Scripture: Lectionary 451. Sept.25th. Ezra 9:5-9. Tobit 13:2.3-4.6.7-8.6. Luke 9:1-6:
We learn of the return of the Israelites to Jerusalem and their commission to build a new Temple in place of the ruins left by the enemies of the Israelites. The book of Ezra is the history of this return. We read only three selections of it during this week, but they are important for the salvation history of God’s people of all times. This return is seen as a new Exodus experience, perhaps, not as painful and not as lengthy as the first Exodus. Ezra acts like the new Moses in this special book of the Bible and this will lead to the foundation of Judaism and rabbinic tradition.
The return is seen especially in the remnant that comes back and in those who had been left behind, probably, the poorest among them. The Persian Kings allow them to return and even encourage them. Thus the prophecy of Jeremiah is fulfilled in this homecoming led by Ezra. He will be a model leader in this part of Israel’s history both as a priest and a builder and a man of the covenant and the laws of Israel given by Moses.
He begins with a personal act of repentance and then extends it to the entire people thus asking God for his merciful forgiveness. They are to return to the Mosaic law and the covenant they promised. God is never outdone in generosity. We learn of his mercy and kindness to Ezra and the Israelites. The verses chosen from Tobit express the inner spiritual experience of this new epoch in the history of Israel. These are striking verses from Tobit: “Blessed be God forever! For though he has scattered you among the Gentiles, he has shown you his forgiveness even there. Exalt him before every living being, because he is the Lord our God, our Father and God forever.”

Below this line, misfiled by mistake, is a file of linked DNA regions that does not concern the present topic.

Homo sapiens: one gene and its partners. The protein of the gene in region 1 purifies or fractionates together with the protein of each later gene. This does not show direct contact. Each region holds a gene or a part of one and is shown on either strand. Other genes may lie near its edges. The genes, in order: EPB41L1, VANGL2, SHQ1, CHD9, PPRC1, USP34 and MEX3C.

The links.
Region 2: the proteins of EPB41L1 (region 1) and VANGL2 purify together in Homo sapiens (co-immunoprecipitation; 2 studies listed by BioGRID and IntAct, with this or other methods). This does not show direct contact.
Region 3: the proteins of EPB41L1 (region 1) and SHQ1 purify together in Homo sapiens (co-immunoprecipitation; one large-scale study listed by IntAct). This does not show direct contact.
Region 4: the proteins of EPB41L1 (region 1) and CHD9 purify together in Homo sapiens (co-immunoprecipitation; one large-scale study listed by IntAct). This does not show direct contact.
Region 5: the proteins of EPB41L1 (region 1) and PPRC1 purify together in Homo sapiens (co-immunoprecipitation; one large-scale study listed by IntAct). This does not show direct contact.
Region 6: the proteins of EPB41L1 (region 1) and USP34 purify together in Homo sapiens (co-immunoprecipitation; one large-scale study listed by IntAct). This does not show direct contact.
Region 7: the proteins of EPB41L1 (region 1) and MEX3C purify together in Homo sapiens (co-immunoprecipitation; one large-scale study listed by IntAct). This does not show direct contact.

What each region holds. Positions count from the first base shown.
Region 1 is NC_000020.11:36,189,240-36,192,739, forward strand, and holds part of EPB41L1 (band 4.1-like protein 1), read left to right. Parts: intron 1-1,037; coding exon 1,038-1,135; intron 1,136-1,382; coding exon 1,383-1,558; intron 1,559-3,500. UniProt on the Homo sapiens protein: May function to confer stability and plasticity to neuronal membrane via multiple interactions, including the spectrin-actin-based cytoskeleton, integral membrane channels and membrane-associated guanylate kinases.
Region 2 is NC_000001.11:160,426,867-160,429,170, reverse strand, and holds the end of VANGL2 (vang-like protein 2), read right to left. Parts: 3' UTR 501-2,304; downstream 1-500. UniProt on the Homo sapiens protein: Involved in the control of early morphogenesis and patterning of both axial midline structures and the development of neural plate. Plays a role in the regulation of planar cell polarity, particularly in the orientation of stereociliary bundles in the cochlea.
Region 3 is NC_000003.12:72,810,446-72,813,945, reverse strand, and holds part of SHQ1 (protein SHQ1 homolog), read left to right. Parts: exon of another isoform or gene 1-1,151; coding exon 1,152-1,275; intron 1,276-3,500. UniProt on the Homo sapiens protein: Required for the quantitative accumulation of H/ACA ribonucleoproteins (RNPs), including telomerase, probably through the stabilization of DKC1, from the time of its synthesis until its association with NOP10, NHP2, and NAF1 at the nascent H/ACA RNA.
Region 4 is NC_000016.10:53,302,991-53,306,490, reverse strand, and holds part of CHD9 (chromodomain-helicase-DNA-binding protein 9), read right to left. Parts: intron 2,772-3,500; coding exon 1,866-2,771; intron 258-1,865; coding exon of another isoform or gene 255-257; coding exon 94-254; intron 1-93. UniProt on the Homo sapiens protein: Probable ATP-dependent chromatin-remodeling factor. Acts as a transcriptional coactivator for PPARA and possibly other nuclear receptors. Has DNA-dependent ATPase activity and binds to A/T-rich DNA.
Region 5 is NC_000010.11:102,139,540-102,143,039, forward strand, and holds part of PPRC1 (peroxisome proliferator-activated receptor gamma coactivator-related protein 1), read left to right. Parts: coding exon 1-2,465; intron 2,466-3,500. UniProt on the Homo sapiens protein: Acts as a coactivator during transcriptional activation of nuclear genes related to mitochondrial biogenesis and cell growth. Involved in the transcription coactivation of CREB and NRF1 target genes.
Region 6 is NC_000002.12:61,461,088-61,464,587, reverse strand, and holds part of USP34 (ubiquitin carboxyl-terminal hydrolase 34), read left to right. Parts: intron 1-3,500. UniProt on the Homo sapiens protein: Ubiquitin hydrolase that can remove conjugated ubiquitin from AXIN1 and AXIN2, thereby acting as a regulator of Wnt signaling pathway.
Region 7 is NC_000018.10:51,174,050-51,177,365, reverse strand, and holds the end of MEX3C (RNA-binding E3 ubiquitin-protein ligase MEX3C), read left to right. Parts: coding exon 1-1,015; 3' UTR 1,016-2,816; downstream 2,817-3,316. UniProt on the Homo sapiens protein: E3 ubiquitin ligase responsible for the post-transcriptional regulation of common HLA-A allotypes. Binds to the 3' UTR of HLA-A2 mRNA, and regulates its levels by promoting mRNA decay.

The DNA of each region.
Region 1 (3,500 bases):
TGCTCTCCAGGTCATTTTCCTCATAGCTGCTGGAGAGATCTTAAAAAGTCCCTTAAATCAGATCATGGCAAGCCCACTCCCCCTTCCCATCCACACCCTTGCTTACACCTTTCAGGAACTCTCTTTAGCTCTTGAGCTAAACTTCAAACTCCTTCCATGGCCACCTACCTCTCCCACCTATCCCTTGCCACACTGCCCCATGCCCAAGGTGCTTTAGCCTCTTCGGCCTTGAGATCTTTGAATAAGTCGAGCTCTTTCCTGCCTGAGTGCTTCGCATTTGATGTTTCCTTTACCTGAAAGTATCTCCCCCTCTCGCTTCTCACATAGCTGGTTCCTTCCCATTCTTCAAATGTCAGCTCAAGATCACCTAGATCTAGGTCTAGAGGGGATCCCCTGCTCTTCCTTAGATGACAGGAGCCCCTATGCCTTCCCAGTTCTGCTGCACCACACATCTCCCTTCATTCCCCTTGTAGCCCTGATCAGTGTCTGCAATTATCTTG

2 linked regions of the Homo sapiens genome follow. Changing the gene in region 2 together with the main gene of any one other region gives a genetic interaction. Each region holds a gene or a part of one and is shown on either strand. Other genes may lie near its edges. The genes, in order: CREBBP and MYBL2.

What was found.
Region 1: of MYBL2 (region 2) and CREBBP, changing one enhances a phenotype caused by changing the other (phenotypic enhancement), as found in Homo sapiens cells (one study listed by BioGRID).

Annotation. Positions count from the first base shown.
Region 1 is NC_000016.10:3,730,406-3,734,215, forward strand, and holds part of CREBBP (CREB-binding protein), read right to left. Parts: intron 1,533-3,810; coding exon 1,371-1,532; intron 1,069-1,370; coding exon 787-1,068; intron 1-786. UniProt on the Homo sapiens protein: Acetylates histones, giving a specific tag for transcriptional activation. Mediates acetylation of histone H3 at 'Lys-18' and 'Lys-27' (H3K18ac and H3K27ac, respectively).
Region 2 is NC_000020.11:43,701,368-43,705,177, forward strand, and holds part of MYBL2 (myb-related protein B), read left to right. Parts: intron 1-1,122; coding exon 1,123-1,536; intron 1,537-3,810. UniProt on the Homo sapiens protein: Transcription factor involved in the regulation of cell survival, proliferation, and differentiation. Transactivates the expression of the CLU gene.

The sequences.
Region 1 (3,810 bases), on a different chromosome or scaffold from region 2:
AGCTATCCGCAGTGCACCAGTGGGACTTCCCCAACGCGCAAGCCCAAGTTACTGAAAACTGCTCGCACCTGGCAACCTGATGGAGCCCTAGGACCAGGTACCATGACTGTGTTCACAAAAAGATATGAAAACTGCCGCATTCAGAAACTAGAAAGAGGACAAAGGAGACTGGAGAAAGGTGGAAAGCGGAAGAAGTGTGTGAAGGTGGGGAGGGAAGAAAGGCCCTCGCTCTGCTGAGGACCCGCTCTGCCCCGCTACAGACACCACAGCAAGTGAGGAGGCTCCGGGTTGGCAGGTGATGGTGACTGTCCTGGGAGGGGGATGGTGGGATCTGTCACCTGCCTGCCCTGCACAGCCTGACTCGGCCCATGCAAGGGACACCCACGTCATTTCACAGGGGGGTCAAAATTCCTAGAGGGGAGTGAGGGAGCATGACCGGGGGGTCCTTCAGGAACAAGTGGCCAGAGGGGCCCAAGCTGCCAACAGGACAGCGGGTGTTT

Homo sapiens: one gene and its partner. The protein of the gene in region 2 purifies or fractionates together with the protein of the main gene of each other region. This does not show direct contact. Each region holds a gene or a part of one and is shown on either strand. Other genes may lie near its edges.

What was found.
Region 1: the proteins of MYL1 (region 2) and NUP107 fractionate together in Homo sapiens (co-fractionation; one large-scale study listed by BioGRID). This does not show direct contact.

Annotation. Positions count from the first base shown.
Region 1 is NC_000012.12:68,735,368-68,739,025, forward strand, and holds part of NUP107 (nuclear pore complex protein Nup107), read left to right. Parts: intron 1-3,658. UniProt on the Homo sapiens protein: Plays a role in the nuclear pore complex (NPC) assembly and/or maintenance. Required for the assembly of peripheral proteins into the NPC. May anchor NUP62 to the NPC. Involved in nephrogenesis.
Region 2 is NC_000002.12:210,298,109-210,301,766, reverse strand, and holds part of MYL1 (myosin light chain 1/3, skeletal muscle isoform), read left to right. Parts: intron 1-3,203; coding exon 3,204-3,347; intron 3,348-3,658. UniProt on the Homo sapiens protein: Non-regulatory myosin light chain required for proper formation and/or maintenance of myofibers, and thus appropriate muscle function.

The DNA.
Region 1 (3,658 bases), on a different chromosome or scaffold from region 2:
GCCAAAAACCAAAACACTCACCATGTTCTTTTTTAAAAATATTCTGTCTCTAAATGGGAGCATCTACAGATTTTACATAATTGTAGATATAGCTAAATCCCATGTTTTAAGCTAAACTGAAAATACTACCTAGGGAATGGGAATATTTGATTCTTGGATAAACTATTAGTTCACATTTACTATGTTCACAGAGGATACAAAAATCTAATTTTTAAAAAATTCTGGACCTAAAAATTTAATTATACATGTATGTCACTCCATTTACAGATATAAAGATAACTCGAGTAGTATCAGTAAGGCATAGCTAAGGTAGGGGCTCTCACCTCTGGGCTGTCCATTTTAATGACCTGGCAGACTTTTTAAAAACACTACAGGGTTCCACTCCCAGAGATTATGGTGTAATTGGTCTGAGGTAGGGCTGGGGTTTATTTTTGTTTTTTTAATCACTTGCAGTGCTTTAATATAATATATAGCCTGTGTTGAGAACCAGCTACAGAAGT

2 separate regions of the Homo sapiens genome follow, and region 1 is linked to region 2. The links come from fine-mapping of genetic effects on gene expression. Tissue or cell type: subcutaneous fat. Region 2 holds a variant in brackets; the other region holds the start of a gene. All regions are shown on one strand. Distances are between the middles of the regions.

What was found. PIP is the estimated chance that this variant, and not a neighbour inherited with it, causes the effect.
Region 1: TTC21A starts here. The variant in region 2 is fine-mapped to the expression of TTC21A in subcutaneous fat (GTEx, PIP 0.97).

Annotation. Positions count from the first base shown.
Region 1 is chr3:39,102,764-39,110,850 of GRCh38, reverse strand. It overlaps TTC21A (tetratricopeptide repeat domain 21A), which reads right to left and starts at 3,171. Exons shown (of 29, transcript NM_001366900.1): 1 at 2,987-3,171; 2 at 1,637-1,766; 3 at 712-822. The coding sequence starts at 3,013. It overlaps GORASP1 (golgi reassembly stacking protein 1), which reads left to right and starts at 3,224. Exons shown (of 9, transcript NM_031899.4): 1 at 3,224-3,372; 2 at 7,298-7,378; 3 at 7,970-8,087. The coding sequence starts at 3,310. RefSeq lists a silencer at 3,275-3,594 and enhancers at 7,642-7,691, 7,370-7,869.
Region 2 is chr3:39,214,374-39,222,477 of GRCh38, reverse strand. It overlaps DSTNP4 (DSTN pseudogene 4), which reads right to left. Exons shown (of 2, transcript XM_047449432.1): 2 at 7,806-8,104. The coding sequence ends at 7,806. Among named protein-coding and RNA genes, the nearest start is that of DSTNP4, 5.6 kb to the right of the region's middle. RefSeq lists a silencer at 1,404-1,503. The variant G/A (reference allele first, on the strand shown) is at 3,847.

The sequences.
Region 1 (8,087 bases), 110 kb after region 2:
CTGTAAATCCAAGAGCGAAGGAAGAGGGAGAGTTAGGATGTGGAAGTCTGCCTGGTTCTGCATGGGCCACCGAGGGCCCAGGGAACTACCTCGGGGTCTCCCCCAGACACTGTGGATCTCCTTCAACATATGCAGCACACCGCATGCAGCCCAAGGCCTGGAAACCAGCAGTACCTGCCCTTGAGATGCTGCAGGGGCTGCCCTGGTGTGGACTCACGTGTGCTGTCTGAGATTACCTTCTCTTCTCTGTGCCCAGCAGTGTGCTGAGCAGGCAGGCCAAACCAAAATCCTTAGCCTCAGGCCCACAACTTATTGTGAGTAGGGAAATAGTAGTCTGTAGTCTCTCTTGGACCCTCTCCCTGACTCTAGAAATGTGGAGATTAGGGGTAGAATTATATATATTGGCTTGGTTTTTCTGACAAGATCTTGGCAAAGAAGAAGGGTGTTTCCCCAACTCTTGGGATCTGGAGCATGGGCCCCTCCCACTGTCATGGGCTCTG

Jesus commissions the Twelve to preach the Good News of the Kingdom and to cure the sick. They are to do so quickly while moving from village to village, town to town. Simplicity is their way of keeping alive the urgency of this Good News for the people. They will be journeying much with Jesus and sometimes on their own journey of proclaiming and witnessing. Luke is the evangelist of journeying and pilgrimage for all who read his journey narrative and aspire to be simple disciples of the Lord. There is urgency in the call to a new evangelization which we must not lose sight of and which we should take part. The journey is one of simplicity in our lifestyle; peace within our hearts and courage in our witness to the Gospel and to Jesus. We, too, are invited to proclaim the Gospel and to witness to others through our self-giving, our peaceful demeanor, our patience, and our sheer dogged endurance with our own crosses in life. The way of simplicity is essential to this proclamation and witness.
I found this saying from Colleen Carroll Campbell in her latest book, My Sisters the Saints:
“The pilgrim who seeks God never travels alone.” This was very helpful to me and I hope it spurs you on today to do God’s will. Amen.
Copyright 2013 Fr. Bertrand Buby, S.M.